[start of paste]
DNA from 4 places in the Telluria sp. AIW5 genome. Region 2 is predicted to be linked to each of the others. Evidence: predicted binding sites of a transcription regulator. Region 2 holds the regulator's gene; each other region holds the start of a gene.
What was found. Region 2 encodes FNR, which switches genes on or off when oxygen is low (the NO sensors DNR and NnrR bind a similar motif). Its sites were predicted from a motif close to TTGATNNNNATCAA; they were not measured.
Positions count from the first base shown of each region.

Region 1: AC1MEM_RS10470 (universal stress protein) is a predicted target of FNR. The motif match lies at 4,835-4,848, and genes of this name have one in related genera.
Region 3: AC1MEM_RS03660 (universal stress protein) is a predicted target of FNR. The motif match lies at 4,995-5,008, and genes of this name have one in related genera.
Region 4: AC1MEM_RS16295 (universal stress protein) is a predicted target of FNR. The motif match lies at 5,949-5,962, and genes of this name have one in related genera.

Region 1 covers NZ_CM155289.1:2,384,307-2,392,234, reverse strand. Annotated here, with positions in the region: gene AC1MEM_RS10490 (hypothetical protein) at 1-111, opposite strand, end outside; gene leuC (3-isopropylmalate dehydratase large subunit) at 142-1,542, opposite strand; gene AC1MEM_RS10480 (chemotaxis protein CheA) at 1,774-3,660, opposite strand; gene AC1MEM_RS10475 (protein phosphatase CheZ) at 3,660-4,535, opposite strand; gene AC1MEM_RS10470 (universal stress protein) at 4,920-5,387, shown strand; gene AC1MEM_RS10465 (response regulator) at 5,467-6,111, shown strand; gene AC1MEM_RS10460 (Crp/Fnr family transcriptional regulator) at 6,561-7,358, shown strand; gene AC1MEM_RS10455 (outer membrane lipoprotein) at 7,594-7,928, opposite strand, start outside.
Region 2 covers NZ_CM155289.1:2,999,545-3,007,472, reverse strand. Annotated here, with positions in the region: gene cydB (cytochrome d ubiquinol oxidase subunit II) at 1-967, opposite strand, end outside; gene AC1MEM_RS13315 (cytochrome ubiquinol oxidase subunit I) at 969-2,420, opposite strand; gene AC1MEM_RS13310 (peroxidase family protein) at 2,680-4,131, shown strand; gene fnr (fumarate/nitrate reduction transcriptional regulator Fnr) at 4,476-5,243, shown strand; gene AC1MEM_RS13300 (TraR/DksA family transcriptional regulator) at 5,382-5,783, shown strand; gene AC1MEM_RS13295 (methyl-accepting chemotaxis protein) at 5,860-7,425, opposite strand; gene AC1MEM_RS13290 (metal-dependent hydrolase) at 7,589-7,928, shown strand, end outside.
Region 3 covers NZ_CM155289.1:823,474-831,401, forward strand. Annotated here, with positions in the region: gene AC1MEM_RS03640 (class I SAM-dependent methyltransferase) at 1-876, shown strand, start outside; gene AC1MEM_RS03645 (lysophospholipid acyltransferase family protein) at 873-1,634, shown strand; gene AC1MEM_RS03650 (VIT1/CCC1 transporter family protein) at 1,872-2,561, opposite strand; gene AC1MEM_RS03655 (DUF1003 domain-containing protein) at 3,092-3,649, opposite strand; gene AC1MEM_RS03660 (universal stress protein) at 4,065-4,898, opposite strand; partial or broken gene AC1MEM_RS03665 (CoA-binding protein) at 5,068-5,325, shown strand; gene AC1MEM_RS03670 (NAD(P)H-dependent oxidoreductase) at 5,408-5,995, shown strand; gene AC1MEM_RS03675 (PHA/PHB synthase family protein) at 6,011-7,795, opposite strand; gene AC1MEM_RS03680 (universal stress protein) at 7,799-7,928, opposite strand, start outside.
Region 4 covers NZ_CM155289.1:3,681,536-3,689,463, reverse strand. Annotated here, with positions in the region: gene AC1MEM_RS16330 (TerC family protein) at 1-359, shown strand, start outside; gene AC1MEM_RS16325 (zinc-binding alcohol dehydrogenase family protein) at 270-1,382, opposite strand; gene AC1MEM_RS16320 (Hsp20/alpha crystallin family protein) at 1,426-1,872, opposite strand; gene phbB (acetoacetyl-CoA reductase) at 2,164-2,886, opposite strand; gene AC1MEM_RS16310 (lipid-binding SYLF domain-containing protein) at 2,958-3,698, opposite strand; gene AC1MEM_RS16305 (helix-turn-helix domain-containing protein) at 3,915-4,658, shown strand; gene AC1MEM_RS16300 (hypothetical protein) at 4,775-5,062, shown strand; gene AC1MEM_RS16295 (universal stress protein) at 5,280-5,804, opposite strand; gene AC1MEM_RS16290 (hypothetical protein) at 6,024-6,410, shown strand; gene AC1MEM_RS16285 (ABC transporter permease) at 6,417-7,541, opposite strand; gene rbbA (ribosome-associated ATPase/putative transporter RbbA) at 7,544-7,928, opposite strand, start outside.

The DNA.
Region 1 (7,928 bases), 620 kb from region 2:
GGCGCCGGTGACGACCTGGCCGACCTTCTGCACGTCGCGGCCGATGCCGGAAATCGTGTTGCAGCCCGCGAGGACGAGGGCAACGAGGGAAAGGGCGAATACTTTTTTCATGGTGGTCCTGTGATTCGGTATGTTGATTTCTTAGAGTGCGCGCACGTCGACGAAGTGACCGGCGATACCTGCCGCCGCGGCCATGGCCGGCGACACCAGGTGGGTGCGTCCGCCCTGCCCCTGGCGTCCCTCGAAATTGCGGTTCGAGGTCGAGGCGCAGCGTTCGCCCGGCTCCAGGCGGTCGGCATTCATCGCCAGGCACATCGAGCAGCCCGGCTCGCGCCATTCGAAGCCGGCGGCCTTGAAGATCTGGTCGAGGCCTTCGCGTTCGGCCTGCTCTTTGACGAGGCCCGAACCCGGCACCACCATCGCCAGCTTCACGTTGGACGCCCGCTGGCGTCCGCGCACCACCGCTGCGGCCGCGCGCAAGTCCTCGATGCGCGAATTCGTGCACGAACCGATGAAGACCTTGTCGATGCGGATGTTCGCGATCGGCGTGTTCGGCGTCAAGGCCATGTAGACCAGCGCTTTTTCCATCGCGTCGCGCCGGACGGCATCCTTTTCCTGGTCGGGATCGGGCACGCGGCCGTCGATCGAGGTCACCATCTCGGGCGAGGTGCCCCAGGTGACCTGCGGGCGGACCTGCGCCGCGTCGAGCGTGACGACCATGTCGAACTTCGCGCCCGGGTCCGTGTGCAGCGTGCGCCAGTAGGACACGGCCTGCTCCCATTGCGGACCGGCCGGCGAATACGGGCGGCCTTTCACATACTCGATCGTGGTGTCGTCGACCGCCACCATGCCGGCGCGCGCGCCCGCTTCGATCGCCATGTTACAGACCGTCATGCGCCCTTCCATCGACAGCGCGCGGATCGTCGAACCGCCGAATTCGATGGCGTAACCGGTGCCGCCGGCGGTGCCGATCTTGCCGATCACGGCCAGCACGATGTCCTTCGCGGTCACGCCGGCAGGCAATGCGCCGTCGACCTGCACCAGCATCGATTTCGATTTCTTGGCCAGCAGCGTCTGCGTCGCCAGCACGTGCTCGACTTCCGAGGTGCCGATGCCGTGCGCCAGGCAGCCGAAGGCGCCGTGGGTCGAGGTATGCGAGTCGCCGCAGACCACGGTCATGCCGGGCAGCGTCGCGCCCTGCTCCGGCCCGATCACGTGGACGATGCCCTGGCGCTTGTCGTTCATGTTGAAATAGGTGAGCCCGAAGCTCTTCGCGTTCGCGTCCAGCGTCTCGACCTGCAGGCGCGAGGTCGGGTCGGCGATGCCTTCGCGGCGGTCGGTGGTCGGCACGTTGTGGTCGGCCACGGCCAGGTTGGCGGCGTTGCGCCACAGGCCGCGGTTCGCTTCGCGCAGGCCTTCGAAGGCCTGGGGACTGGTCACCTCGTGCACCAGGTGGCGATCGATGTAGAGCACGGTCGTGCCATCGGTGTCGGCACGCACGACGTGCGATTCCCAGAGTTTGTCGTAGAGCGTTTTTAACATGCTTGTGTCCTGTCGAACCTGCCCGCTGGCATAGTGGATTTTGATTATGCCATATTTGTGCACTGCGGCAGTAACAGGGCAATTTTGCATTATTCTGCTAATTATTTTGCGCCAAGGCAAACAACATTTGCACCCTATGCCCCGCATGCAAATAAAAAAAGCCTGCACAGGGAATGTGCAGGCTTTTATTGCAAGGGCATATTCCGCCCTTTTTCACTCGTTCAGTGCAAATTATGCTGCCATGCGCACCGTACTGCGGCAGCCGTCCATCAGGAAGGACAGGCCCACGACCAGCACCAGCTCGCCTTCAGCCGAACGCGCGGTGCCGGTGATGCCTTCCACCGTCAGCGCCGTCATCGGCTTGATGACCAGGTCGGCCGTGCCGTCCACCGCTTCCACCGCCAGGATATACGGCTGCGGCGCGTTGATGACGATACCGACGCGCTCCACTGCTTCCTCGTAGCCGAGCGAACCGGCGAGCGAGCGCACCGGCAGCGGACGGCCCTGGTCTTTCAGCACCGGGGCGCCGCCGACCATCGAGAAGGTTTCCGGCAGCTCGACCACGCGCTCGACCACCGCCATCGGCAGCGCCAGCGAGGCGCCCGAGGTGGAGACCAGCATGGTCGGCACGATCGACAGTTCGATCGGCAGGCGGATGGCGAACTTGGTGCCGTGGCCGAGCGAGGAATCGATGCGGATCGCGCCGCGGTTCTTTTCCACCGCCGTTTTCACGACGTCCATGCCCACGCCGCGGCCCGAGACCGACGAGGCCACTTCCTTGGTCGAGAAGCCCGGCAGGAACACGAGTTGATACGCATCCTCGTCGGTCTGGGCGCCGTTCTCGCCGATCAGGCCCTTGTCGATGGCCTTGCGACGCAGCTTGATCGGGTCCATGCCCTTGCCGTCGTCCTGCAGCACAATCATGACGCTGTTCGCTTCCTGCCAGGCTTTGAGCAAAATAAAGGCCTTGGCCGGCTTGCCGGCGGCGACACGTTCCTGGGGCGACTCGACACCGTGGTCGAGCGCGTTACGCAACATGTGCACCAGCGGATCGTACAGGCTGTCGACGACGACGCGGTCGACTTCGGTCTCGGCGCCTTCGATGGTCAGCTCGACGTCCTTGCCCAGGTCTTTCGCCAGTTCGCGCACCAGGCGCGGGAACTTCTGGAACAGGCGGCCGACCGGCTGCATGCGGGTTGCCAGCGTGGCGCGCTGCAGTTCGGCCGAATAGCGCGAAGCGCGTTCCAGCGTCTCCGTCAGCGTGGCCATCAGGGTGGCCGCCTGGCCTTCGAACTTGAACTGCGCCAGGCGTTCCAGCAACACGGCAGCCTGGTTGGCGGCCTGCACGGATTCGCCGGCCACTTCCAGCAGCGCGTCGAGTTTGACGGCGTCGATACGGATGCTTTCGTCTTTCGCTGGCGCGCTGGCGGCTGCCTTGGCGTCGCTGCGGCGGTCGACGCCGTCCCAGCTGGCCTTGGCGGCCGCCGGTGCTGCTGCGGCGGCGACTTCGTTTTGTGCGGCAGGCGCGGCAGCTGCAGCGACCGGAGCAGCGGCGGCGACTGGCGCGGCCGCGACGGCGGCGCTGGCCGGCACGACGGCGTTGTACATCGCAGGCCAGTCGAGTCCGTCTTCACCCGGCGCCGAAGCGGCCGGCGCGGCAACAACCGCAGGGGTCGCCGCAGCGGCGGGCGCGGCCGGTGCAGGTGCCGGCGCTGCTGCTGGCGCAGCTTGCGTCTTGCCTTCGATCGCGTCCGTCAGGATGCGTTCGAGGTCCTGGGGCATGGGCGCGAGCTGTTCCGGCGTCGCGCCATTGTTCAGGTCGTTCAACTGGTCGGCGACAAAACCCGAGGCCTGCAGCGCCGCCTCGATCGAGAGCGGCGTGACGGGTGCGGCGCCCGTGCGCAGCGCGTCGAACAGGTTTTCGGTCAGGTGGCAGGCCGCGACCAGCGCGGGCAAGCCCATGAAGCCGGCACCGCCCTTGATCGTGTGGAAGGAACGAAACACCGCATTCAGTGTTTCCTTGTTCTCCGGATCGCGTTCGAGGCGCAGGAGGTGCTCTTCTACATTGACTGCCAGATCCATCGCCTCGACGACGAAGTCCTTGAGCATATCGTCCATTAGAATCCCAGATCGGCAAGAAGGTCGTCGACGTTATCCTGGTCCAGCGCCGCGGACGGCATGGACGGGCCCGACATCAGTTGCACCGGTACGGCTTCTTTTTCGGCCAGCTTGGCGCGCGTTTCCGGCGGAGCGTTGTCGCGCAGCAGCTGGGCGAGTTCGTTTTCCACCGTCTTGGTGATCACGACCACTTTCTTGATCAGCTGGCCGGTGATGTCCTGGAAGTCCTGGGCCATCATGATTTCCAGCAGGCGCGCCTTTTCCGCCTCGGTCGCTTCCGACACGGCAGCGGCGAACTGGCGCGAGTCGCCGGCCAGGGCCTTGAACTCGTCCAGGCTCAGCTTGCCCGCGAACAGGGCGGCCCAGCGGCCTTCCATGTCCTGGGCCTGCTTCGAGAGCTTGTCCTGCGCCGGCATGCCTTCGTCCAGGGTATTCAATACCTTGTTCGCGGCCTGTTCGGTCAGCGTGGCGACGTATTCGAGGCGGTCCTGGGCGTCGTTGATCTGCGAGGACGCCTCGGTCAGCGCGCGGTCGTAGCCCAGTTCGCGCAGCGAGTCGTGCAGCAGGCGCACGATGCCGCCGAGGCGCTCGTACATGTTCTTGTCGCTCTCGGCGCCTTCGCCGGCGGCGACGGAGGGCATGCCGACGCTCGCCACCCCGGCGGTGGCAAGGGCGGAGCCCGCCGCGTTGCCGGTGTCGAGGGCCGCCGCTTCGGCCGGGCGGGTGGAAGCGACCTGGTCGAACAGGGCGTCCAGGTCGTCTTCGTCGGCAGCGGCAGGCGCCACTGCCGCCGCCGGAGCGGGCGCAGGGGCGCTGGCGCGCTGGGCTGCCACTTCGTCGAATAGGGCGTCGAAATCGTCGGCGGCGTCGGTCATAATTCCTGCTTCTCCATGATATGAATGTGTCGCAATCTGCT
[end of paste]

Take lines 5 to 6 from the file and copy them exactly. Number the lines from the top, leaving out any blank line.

Region 3: AC1MEM_RS03660 (universal stress protein) is a predicted target of FNR. The motif match lies at 4,995-5,008, and genes of this name have one in related genera.
Region 4: AC1MEM_RS16295 (universal stress protein) is a predicted target of FNR. The motif match lies at 5,949-5,962, and genes of this name have one in related genera.